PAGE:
Oddly, the director also made the choice to cut the few projections featured in the original production; the ones that provided details of the time and place when the story skips ahead a few years or changes location. The tempo of the music is also sped up in this new version so the story moves along at breakneck pace especially in the initial prologue section and it can be hard to follow. A quick skim of the synopsis in the programme might be helpful for anybody not already familiar with the plot.

The strong direction and design are complemented by a stellar, largely Canadian, cast. The lead role of the reformed convict Jean Valjean is played by Ramin Karimloo who grew up in Richmond Hill and is something of a superstar in London’s West End. This engagement marks his debut on the Canadian stage. Karimloo undeniably brings something unique to the role; he imbues his Valjean with a rare passion and a burning intensity.

Canadian Idol winner Melissa O’Neil gives a surprisingly moving and fine-tuned performance as the tough but lovelorn street rat Eponine. In fact, she’s probably one of the best Eponines I’ve seen. Cliff Saunders and Lisa Horner deliver hilariously over-the-top comedic performances as the scoundrel inn-keepers the Thénardiers.

All-in-all, this new Toronto production is nothing short of spectacular. If you’re seeing the show for the first time this is as strong a production as you’ll find anywhere. If you’re a long-time fan of the show like me, this new version will allow you to re-discover the musical and see it with fresh eyes. It’s as epic and emotionally resonant as ever. As far as I’m concerned this production is the new definitive version of Les Mis.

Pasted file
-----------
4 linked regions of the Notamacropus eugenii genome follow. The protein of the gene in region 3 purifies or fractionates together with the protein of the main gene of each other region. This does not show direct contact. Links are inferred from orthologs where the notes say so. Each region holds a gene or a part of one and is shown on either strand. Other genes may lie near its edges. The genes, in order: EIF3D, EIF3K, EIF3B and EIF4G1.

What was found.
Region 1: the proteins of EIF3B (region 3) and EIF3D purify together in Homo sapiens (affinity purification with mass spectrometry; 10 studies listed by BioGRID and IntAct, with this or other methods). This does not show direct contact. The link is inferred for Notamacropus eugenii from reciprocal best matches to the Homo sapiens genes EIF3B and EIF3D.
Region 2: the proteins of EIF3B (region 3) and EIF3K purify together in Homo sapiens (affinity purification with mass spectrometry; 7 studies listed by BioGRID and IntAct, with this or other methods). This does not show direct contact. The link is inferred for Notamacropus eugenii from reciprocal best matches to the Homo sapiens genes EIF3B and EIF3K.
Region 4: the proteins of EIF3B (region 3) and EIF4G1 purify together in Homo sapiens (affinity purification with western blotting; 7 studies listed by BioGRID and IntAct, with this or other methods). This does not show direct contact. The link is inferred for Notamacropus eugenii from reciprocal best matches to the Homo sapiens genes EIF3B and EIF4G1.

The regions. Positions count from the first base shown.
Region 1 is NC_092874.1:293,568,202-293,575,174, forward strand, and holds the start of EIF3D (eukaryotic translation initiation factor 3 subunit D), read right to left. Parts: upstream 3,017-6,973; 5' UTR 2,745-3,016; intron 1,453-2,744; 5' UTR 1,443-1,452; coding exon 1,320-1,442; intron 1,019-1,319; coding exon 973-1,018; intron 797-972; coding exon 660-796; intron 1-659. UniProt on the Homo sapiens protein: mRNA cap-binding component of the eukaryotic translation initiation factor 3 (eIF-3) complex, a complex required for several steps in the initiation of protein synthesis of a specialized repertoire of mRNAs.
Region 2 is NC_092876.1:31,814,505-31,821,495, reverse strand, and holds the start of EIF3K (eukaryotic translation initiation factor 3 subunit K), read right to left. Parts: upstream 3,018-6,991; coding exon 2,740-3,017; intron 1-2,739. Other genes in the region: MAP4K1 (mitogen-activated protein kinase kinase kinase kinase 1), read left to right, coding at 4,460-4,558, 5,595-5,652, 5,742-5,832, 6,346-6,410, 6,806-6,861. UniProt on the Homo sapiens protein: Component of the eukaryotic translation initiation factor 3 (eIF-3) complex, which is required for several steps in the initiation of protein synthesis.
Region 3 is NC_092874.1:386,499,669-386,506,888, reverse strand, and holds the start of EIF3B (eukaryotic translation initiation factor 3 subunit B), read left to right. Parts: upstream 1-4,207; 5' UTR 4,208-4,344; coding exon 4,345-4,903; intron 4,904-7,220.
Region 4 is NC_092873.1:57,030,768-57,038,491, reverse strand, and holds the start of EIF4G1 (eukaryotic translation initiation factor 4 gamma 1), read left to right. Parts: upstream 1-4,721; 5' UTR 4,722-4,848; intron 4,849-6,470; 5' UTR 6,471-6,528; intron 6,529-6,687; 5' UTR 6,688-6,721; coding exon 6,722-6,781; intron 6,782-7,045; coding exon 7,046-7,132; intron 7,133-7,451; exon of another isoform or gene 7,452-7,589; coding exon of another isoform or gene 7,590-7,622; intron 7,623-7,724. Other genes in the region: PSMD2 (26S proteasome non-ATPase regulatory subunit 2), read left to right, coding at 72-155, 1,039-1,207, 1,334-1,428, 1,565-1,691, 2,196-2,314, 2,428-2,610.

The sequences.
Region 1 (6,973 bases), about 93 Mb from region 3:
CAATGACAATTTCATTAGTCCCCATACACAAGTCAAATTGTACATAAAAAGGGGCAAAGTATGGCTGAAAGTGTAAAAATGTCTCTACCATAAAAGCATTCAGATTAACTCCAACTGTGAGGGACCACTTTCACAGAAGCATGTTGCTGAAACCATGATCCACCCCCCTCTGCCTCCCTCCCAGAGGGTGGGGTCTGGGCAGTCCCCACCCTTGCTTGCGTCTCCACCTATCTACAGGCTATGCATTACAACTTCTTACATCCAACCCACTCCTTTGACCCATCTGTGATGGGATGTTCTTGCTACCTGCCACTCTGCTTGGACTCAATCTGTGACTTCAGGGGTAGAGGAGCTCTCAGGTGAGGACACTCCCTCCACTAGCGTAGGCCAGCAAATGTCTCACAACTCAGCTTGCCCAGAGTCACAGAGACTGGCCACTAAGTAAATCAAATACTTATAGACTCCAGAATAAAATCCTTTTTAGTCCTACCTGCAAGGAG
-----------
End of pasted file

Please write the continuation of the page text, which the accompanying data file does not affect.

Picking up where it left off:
Details:

  • Les Misérables is playing at the Princess of Wales Theatre (300 King Street West) through December 22, 2013
  • Shows run Tuesday to Saturday at 7:30 p.m. and Wednesday, Saturday & Sunday at 1:30 p.m.
  • Tickets $35.00 to $130.00
  • Tickets are available by phone at 416-872-1212 or 1-800-461-3333, in-person at the Princess of Wales Theatre box office or online at Mirvish.com

Photo of the Les Misérables Toronto cast 2013 by Matthew Murphy

2 thoughts on “Review: Les Misérables (Mirvish)”

  1. I have tickets for Nov 29 for Les Mis. Hearing about the “re-though/re-designed” version this is makes me ask….is the music the same? Are all the iconic songs still there?
    We’ve seen Les Mis twice….once with Colm Wilkinson and once when Michael Burgess was doing Valjean (unfortunately, it was one of the very few nights he wasn’t able to perform). We’re looking for the same depth of feeling the original music inspired in us.

    1. The bulk of the original score is in tact although there have been some redactions to the scenes between the major numbers and some songs like Castle on a Cloud and Fantine’s Death have been shortened. The tempo is also slightly sped up in an effort get the run time of the show under the 3 hour mark.

      None of the songs have been cut entirely and no new ones have been added and the iconic musical numbers remain and sound as grand, sweeping and epic as ever with their new arrangements. I don’t think you’ll be disappointed in the music department.